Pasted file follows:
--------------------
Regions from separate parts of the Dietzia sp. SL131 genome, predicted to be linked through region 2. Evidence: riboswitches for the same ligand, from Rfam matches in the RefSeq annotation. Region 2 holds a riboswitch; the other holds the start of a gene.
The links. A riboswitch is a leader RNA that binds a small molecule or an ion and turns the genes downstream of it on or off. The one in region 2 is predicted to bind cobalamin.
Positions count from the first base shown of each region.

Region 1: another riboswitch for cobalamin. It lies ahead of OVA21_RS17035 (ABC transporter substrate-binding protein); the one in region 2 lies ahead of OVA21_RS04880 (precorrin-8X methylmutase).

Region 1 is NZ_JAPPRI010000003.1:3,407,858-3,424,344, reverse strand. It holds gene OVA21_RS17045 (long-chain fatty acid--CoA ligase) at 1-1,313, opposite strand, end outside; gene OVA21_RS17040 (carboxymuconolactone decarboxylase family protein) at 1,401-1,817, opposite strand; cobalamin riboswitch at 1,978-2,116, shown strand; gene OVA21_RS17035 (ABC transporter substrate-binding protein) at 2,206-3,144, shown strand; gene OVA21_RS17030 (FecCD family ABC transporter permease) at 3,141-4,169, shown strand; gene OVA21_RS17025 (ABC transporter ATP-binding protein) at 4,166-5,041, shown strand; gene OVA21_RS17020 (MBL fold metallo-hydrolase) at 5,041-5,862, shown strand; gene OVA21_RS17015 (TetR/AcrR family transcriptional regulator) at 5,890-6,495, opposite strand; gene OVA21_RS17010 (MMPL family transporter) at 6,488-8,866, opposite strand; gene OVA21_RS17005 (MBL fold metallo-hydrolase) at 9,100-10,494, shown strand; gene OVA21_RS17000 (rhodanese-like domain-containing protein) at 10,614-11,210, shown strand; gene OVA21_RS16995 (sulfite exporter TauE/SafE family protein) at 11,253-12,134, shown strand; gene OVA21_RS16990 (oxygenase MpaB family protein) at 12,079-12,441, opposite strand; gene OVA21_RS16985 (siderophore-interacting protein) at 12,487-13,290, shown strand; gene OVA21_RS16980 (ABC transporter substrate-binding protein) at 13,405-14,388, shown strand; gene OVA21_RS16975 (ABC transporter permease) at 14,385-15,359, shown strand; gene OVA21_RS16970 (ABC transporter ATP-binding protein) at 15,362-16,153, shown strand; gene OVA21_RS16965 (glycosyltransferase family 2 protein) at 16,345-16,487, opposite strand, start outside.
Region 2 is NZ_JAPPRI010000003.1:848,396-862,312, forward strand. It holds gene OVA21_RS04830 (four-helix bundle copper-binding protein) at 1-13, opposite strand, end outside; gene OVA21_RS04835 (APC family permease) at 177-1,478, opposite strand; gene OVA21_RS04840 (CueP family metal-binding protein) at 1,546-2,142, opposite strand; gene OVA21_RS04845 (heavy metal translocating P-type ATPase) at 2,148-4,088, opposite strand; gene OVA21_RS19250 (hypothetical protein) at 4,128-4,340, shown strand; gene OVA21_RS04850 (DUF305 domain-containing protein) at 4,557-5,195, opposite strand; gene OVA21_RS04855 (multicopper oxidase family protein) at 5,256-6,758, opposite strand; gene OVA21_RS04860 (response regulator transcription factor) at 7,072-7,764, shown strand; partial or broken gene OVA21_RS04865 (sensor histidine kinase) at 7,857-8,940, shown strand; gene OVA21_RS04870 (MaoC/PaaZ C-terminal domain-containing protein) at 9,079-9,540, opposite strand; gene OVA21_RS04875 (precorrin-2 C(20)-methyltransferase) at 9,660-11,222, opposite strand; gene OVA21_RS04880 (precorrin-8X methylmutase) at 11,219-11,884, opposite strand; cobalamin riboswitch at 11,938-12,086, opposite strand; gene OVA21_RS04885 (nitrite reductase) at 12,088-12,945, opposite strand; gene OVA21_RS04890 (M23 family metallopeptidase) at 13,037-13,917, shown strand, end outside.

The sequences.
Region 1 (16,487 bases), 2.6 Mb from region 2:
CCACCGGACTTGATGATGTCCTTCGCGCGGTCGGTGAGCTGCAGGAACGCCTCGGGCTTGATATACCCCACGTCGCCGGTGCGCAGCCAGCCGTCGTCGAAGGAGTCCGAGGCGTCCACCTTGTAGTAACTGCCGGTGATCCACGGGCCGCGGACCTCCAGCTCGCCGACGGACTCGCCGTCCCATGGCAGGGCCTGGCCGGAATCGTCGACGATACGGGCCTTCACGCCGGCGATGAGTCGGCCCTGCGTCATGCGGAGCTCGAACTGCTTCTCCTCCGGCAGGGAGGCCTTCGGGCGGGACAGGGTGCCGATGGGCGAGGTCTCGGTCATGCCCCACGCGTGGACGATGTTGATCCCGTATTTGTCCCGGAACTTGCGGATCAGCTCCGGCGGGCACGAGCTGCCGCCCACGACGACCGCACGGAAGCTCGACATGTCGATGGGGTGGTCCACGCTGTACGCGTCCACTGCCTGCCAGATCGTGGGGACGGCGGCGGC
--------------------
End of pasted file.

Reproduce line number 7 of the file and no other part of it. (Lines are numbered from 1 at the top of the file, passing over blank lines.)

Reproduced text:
The sequences.